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  • Waiting for Leopard Book VI: A Preinstallation Checkup

    October 25th, 2007

    Across the world as I write this, tens of thousands — maybe hundreds of thousands — of copies of Leopard are on their merry way to Mac users. The tech press, and even some mainstream news outlets such as The New York Times, USA Today and The Wall Street Journal, have had the Golden Master versions in their soaking hands for at least a week and have begun to publish reviews.

    Regular people, however, unless you were lucky enough to get your copy early (and I’m thinking in terms of a legal copy here), will have to wait for your copy to arrive at your home or office. Or you’ll have to take a shopping trip to the appropriate dealer, or, if you like, attend one of the all-nighters at an Apple Store.

    Regardless, before you sit down and install Leopard on your Macs, you’ve got to take a time out and make sure that you are ready for this major upgrade. While a Mac operating system installation is nowhere near as dangerous and troublesome as it can be on the Windows platform, don’t assume it’s seamless. Even if you’ve read that in the paper, or online, don’t take such claims seriously.

    Reporters who were favored by Apple to get early access to Leopard also got at least one Mac preconfigured with Leopard. The computers on which they’re installing 10.5 are probably carefully maintained, and the chances that things will go badly aren’t terribly high.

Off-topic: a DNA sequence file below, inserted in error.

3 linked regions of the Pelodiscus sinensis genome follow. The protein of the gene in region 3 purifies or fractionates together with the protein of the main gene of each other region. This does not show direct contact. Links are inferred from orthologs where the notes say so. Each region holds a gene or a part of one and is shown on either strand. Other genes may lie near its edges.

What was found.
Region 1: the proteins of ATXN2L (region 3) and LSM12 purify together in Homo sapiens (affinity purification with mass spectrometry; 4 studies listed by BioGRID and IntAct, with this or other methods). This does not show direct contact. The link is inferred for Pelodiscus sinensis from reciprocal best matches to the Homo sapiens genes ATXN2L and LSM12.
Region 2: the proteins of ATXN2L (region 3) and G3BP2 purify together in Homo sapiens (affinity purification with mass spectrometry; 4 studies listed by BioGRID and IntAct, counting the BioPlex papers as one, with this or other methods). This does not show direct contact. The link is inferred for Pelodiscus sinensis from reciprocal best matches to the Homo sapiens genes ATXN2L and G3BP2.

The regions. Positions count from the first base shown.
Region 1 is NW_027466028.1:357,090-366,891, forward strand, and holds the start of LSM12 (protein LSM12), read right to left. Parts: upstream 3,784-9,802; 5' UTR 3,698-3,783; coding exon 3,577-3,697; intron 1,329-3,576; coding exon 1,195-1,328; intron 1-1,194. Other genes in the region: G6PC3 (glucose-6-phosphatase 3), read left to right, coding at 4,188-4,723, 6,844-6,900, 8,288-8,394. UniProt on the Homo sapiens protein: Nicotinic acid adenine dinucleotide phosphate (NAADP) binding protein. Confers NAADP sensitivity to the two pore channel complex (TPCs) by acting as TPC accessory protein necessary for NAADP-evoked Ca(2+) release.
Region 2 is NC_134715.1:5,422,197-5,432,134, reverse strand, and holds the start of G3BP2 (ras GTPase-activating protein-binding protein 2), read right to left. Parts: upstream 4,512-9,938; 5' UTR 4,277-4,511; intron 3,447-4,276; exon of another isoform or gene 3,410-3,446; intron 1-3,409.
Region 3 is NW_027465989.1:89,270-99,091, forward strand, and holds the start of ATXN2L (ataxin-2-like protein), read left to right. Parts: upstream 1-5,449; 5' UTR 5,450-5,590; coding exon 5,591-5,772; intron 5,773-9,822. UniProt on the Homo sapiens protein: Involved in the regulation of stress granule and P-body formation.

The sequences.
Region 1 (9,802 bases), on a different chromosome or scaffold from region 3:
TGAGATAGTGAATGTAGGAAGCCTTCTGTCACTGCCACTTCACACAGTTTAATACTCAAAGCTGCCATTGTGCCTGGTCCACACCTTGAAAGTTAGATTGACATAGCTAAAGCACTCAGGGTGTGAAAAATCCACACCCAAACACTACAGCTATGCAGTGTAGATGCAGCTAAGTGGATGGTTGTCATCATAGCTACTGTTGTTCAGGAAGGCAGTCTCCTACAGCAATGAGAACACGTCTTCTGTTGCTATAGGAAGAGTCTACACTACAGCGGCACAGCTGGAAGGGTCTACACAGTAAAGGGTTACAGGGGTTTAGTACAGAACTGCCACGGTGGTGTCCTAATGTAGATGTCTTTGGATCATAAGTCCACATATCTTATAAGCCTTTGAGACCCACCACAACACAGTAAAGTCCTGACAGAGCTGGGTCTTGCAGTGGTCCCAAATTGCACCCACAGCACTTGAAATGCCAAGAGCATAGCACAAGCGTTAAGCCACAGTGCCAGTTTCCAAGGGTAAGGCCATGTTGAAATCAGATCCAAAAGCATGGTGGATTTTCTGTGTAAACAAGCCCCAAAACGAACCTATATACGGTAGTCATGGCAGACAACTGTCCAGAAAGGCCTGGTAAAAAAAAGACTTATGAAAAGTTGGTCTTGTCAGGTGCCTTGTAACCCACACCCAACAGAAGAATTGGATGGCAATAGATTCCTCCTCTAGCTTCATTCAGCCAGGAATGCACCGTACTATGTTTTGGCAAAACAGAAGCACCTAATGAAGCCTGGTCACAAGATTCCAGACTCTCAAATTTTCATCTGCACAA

If your Mac has lived a hard live, however, serving you day and night — and sometimes on the weekend — you will not fare well if you throw caution to the wind and go for the gold. Instead, take the time to assess your situation, and consider the following:

    1. A recent backup of your entire startup drive is essential. This doesn’t mean you’re in danger of losing a drive during the installation, but you can’t afford to take chances. In fact, if you don’t have a spare drive around, this may be the time to buy one, since you’ll also need one to run Time Machine.
    2. Check third-party software for compatibility with Leopard. You may have heard that such disk repair utilities as DiskWarrior and TechTool Pro may require updates, and there are a lot of other applications that have yet to be fully tested with the final version of Leopard. So if you depend on your Mac for your livelihood, proceed with caution. As I suggested in yesterday’s column, there’s nothing wrong in waiting.
    3. Let me remind you again that, as with all Intel-based Macs, Classic is history, which means those older Mac applications you’ve depended on all this time won’t work. I wouldn’t take the possibility of a third party solution too seriously, as it may only be useful for experimentation rather than reliable productivity.
    4. You might also want to take stock of all your files, and see if there are things you just don’t need, such as photos you want to discard because they didn’t turn out properly. If you have lots of versions of the same software installers, you’ll want to stick with the latest, assuming that’s what you’re using. Just be careful about what you trash, because you don’t want to toss out something you may need later, unless you have a backup that you can use to recover from your mistake.
    5. Before installing Leopard, run Disk Utility from the Leopard installer DVD. That way, you can fix minor directory damage, and stop the installation process if serious problems are found that can’t be repaired.